Lasting Power Of Attorney
A Power of Attorney is a document by which one person gives another the power to act on his or her behalf – either generally or limited for specific purposes.
A conventional Power of Attorney lapses and ceases to have effect when the donor loses mental capacity. It has for some time been possible to grant an Enduring Power of Attorney which survives loss of mental capacity but the law changed and it was no longer possible to grant a new Enduring Power of Attorney after 31 October 2007.
The law was changed because it was estimated that approximately 10% of Enduring Powers of Attorney had been subject to abuse/fraud. Enduring Powers of Attorney were replaced by Lasting Powers of Attorney. Enduring Powers of Attorney granted before 31.10.07 continue to be valid.
What is a Lasting Power of Attorney?
A Lasting Power of Attorney (LPA) permits individuals to give authority to named Attorneys to make decisions on their behalf. An LPA may grant authority to an Attorney:-
- To administer property and affairs and/or
- To make decisions concerning personal welfare including healthcare and consent to medical treatment.
Appointing an Attorney:
An Attorney must be:-
- Aged eighteen or over.
- Trustworthy, competent and reliable. Your Attorney may be required to deal with complex financial decisions concerning investments, state benefits, tax and they should be “worldly wise”.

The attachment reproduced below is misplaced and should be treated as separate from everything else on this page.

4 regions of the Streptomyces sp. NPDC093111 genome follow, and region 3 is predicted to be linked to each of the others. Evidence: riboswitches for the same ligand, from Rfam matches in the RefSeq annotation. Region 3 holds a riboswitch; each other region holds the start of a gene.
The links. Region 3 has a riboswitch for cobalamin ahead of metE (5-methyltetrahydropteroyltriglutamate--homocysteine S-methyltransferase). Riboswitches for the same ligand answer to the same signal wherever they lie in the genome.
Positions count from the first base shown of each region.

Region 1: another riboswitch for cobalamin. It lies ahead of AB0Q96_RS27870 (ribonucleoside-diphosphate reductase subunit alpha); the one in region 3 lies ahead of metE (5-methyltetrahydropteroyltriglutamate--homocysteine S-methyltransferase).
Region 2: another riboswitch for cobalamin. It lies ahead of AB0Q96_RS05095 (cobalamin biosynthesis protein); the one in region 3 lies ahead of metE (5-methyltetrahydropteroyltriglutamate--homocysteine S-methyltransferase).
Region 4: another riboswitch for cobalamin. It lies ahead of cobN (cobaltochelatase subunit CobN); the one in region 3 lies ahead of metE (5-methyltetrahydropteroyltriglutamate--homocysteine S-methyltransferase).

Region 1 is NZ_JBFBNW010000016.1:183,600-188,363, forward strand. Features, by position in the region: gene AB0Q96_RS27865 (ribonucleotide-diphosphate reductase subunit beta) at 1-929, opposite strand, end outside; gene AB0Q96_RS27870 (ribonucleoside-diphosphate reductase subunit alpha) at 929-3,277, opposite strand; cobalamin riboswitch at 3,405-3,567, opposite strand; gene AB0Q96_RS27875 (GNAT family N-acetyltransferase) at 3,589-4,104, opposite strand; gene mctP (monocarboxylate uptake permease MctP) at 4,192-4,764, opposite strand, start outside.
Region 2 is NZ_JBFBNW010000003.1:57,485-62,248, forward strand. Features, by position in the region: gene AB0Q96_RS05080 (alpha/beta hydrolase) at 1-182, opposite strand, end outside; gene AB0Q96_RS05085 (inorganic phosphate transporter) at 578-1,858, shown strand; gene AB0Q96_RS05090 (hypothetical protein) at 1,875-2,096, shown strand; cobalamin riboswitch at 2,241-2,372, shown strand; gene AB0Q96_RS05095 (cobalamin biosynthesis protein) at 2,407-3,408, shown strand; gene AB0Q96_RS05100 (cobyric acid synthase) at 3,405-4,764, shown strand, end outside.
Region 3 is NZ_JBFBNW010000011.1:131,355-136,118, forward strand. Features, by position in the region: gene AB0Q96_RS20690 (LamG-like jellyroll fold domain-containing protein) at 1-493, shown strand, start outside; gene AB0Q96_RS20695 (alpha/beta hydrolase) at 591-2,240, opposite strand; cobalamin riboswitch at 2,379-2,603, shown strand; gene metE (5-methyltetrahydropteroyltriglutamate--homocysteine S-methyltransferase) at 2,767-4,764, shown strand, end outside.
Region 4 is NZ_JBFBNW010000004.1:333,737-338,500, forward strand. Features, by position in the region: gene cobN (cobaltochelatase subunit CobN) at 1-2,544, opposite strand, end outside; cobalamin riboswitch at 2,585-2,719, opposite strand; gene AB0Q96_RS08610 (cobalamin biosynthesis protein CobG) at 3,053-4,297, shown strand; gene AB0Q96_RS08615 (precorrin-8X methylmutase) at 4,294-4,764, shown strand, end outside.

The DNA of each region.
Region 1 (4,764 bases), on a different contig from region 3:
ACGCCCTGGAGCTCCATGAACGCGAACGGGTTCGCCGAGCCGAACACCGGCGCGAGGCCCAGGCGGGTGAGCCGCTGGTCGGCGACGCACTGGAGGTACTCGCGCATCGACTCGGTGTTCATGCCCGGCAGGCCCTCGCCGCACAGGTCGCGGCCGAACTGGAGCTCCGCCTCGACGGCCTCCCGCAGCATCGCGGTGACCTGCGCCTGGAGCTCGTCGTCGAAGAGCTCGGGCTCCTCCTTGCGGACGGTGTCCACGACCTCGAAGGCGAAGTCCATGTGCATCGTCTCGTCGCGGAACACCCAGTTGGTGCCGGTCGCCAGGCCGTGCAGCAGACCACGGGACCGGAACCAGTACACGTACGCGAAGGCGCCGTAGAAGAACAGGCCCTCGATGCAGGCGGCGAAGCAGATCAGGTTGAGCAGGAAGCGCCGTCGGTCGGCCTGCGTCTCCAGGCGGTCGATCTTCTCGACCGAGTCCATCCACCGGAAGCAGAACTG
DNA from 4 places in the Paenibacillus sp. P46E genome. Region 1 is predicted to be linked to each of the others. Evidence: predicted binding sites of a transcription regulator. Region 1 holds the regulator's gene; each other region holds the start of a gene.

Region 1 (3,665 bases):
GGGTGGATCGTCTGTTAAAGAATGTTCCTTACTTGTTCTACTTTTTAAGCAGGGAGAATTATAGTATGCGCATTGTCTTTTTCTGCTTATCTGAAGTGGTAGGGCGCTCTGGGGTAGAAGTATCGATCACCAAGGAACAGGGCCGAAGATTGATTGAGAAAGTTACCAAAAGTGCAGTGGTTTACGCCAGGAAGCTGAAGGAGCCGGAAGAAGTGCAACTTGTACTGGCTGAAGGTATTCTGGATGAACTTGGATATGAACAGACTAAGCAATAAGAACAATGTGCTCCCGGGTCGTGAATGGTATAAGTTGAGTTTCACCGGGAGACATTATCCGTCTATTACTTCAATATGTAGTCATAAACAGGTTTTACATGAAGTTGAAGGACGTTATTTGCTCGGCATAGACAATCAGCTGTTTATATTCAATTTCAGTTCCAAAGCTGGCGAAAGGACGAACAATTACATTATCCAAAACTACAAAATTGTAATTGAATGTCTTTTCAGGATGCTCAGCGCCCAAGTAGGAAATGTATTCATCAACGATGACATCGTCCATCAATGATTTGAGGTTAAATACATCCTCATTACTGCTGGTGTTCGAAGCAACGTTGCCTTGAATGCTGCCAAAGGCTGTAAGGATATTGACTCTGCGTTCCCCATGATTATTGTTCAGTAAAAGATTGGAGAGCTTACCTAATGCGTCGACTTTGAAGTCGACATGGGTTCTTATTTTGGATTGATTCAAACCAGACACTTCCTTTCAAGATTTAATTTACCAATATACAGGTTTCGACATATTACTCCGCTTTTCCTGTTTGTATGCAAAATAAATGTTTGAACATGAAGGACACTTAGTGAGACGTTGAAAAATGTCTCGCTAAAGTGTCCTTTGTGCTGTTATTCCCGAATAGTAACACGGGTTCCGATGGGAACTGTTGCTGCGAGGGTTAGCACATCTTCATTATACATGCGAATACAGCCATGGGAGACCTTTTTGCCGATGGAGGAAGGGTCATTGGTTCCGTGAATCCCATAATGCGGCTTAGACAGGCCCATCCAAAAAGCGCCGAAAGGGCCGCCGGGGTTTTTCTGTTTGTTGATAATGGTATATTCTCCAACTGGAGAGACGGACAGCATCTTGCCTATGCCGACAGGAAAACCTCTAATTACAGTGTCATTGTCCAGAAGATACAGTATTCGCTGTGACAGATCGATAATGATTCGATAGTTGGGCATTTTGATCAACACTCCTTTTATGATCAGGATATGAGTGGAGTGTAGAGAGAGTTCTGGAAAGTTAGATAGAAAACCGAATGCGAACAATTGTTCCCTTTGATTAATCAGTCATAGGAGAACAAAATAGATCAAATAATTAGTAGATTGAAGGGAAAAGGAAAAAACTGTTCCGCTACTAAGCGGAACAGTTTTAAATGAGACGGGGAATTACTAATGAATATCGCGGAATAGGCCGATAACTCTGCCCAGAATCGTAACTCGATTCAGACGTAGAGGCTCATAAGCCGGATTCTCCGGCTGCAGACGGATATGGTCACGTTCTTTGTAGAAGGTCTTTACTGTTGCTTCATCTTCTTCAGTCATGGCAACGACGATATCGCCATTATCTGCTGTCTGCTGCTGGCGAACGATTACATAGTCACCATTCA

- An Attorney may not be bankrupt.
It is possible to appoint more than one Attorney who may act either “jointly” (in other words must always act unanimously) or “severally” (each may act independently).
Use of an LPA:
An LPA may not be used until it has first been registered at the Office of the Public Guardian (OPG). An LPA may be registered:-
- By the Attorney if the donor loses mental capacity.
- By the donor who retains mental capacity in order to permit the Attorney to undertake some administrative tasks on his behalf.
The Attorney’s authority:
Property and affairs:
Unless the LPA contains restrictions the Attorney may make all financial decisions that the donor could have made including buying and selling assets, claiming state benefits, paying expenses, dealing with tax affairs, managing investments and making gifts.
Personal and welfare:
This includes decisions as to where the donor should live, arrangements for his day to day care, rights of access to the donor’s personal information and consenting to or refraining from medical treatment.
The duties and responsibilities of an Attorney:
An Attorney is required:-
- To act at all times in the best interests of the donor.
- To comply with the requirements of the Mental Capacity Act 2005 – and its supporting Code of Good Practice.
- To act with care and skill.
- To implement the donor’s wishes.
- Not to take advantage of their position
- To keep proper accounting and other records.
- To keep the donor’s affairs confidential.
- To act at all times in good faith.
- To keep the donor’s monies separate from their own.
An Attorney may face civil liabilities for negligence, breach of trust or breach of confidentiality – which may result in awards of compensation should they fail to comply with these duties.
Lawson Lewis Blakers are able to offer expert and cost effective management for the financial affairs of the elderly - dealing either with more demanding issues such as dealing with tax affairs and management of assets to a full management service.
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